At a news conference Tuesday, Rep. Ilhan Omar, D-Minn., played a tape of a death threat from an unnamed caller. "You f------ Muslim piece of s---. You jihadist. We know what you are. You're a f------ traitor. You will not live much longer," the man who left the voicemail said.
The disturbing message was a reminder of the heightened risks Omar faces as a prominent Somali American and Muslim lawmaker. It also indicated the stakes of her feud with right-wing firebrand Rep. Lauren Boebert, R-Colo., after video surfaced of her seemingly jokingly describing Omar as a terrorist.
Boebert called Omar, ostensibly to mend things, but ultimately used the call as an arena for another attack.
The continuing fallout from the video — which has included a rancorous phone call between Boebert and Omar and other Republicans clashing over whether Boebert is in the right — has revealed that Boebert’s comments were far from an offhand joke. Instead, they represent yet another volley in the right’s increasingly brazen white nationalist culture wars in the post-Trump era.
At an event in her district last week, Boebert described an encounter with Omar — which Omar said is fabricated — as “not my first ‘Jihad Squad’ moment”:
I was getting into an elevator with one of my staffers. … We’re leaving the Capitol, and we’re going back to my office, and we get an elevator, and I see a Capitol Police officer running, hurriedly, to the elevator. I see fret all over his face, and he’s reaching, and the door’s shutting, like I can’t open it, like what’s happening. I look to my left, and there she is: Ilhan Omar. And I said, "Well, she doesn’t have a backpack. We should be fine." So we only had one floor to go. ... I said, "Oh look, the Jihad Squad decided show up for work today."
After significant blowback, Boebert issued a dubious apology — in which she apologized not for using bigoted language about a colleague, but for the act of potentially offending people. It’s an oft-used tactic that puts the burden on those who take offense rather than the offender, and dodges the substantive question of the meaning and consequences of her language about a sitting member of Congress who is already constantly targeted with threats based on her ethnicity and religion. As MSNBC columnist Dean Obeidallah noted, the apology — which was tweeted from her congressional account and not her personal account, where she has far more followers — was very much on brand given her reactionary rhetoric on immigration.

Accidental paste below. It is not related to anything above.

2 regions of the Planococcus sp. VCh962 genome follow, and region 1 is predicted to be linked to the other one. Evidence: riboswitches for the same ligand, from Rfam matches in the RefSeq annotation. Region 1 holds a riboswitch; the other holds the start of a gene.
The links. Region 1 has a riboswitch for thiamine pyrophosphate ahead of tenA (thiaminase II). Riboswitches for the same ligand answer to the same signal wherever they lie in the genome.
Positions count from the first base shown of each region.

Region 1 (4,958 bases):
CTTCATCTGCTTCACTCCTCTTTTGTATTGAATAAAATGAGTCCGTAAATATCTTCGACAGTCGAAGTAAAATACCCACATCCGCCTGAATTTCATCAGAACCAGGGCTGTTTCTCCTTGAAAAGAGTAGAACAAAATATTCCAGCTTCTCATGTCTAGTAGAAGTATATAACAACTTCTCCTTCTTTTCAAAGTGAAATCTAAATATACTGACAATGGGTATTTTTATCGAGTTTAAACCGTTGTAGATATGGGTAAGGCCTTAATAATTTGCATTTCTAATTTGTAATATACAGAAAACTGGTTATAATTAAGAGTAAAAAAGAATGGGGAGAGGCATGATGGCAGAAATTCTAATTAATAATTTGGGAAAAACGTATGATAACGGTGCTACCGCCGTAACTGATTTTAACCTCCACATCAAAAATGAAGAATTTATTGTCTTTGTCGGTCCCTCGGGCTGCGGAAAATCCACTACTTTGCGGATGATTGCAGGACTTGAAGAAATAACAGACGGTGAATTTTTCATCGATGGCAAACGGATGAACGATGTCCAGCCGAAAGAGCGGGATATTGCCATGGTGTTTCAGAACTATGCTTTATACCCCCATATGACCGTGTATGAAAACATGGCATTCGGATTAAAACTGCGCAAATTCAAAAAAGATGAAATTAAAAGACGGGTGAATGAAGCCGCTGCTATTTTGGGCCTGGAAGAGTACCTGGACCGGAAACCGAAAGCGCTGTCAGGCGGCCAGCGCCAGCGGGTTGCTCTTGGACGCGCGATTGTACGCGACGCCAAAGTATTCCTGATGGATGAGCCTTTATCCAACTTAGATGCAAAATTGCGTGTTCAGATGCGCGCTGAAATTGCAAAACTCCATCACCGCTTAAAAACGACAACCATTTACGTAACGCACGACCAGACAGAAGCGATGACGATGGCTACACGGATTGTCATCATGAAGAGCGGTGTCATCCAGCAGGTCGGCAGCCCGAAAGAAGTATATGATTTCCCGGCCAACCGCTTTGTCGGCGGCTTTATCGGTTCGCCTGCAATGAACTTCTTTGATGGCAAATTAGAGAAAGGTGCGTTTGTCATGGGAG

Remarkably, things have gotten worse since then.
Boebert called Omar on the phone, ostensibly to mend things, but ultimately used the call as an arena for another attack. During the call, Boebert, by her own account, responded to Omar’s demand for a public apology by demanding Omar apologize for her "anti-American, antisemitic, anti-police rhetoric." After some back and forth, Omar hung up on Boebert and issued a statement expressing frustration that Boebert refused to back down from her position. Boebert said in a video statement that “rejecting an apology and hanging up on someone is cancel culture 101 and a pillar of the Democrat party.” (Both accounts of the call are quite similar, it should be noted.)
So to recap, Boebert responded to calls for a fuller apology with an accusation that the very person she disparaged should apologize for, among other things, “anti-American” views. It should be quite obvious that Boebert did not approach the call with much contrition. Instead, she apparently saw an opportunity to advance her racialized nationalist rhetoric — consider what it means to imply a fellow lawmaker in your country secretly hates the very republic they’re working for — then use it as fodder for another round of social media controversy. Boebert’s desperation to use the call as a launch pad for attention is perhaps most evident in her nonsensical rhetoric on cancel culture: Even the most ardent cancel culture obsessives are not known for equating hanging up the phone on someone with cancellation.
Other developments have underscored the weight of Boebert’s comments. Another video emerged of Boebert telling a slightly different version of the story about Omar at a Staten Island, New York, dinner in September, highlighting how Boebert leans on the idea of Omar being a terrorist as a reliable laugh line for conservative audiences. And when Rep. Nancy Mace, a freshman Republican from South Carolina, said on CNN that Boebert had failed to “lower the temperature” with her comments about Omar, Trump-loving Rep. Marjorie Taylor Greene, R-Ga., lashed out by calling Mace “the trash in the GOP Conference” in a tweet.
What’s emerging from all this is that Boebert's initial comments weren't merely a thoughtless and cheap attempt to get laughs with a racist joke. Instead, Boebert and her colleagues see this as fertile territory for culture wars over what the GOP should stand for.
During his presidency, we constantly saw Donald Trump use jokes or the excuse that he was kidding as a vehicle for mainstreaming toxic ideas about race, gender and violence. We recently saw the GOP decide that Rep. Paul Gosar animated video depicting him killing a Democratic colleague was mostly harmless fun. Now we’re seeing Boebert use the veneer of comedy to express wildly inappropriate comments about a colleague and as a springboard for commenting on political correctness and cancel culture.
But jokes can have serious consequences. As Johns Hopkins University political scientist Lilliana Mason told me recently, these kinds of comments are not taken as mere comedy by some constituents, and they erode norms against violence among people already predisposed toward violence. More worrying still is the reality that some on the right almost certainly know that.